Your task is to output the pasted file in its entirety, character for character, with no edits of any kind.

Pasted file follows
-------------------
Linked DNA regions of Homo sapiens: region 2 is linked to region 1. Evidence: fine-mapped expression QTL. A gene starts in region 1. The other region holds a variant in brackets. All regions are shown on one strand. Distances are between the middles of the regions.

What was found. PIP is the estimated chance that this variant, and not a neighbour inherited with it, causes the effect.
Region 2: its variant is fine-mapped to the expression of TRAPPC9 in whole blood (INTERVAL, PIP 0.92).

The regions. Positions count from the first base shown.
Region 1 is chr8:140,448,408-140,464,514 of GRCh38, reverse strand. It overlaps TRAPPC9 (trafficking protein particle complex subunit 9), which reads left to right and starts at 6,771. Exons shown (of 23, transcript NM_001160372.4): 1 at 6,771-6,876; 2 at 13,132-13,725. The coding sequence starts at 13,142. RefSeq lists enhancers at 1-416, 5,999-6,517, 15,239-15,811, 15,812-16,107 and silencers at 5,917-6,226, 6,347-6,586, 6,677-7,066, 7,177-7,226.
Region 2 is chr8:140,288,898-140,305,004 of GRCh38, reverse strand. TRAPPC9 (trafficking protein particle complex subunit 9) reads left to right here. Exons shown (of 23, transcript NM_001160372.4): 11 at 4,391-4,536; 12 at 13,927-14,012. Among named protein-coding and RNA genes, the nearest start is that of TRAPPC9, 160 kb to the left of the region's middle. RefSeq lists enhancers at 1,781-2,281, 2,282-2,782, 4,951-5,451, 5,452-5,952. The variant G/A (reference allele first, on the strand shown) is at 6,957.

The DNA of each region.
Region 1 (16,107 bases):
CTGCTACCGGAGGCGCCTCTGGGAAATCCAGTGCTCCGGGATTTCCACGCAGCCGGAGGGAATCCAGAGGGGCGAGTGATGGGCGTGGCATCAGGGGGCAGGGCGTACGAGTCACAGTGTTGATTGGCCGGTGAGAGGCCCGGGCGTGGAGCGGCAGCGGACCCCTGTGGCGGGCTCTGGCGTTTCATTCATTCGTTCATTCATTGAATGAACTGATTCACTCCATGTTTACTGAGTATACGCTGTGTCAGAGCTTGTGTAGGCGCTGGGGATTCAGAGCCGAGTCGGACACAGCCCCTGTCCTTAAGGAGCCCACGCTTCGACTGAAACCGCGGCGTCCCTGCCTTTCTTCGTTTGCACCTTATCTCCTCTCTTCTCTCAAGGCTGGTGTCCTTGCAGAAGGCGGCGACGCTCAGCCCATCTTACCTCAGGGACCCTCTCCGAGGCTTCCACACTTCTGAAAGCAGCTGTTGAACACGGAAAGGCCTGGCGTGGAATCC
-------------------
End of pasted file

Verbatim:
Linked DNA regions of Homo sapiens: region 2 is linked to region 1. Evidence: fine-mapped expression QTL. A gene starts in region 1. The other region holds a variant in brackets. All regions are shown on one strand. Distances are between the middles of the regions.

What was found. PIP is the estimated chance that this variant, and not a neighbour inherited with it, causes the effect.
Region 2: its variant is fine-mapped to the expression of TRAPPC9 in whole blood (INTERVAL, PIP 0.92).

The regions. Positions count from the first base shown.
Region 1 is chr8:140,448,408-140,464,514 of GRCh38, reverse strand. It overlaps TRAPPC9 (trafficking protein particle complex subunit 9), which reads left to right and starts at 6,771. Exons shown (of 23, transcript NM_001160372.4): 1 at 6,771-6,876; 2 at 13,132-13,725. The coding sequence starts at 13,142. RefSeq lists enhancers at 1-416, 5,999-6,517, 15,239-15,811, 15,812-16,107 and silencers at 5,917-6,226, 6,347-6,586, 6,677-7,066, 7,177-7,226.
Region 2 is chr8:140,288,898-140,305,004 of GRCh38, reverse strand. TRAPPC9 (trafficking protein particle complex subunit 9) reads left to right here. Exons shown (of 23, transcript NM_001160372.4): 11 at 4,391-4,536; 12 at 13,927-14,012. Among named protein-coding and RNA genes, the nearest start is that of TRAPPC9, 160 kb to the left of the region's middle. RefSeq lists enhancers at 1,781-2,281, 2,282-2,782, 4,951-5,451, 5,452-5,952. The variant G/A (reference allele first, on the strand shown) is at 6,957.

The DNA of each region.
Region 1 (16,107 bases):
CTGCTACCGGAGGCGCCTCTGGGAAATCCAGTGCTCCGGGATTTCCACGCAGCCGGAGGGAATCCAGAGGGGCGAGTGATGGGCGTGGCATCAGGGGGCAGGGCGTACGAGTCACAGTGTTGATTGGCCGGTGAGAGGCCCGGGCGTGGAGCGGCAGCGGACCCCTGTGGCGGGCTCTGGCGTTTCATTCATTCGTTCATTCATTGAATGAACTGATTCACTCCATGTTTACTGAGTATACGCTGTGTCAGAGCTTGTGTAGGCGCTGGGGATTCAGAGCCGAGTCGGACACAGCCCCTGTCCTTAAGGAGCCCACGCTTCGACTGAAACCGCGGCGTCCCTGCCTTTCTTCGTTTGCACCTTATCTCCTCTCTTCTCTCAAGGCTGGTGTCCTTGCAGAAGGCGGCGACGCTCAGCCCATCTTACCTCAGGGACCCTCTCCGAGGCTTCCACACTTCTGAAAGCAGCTGTTGAACACGGAAAGGCCTGGCGTGGAATCC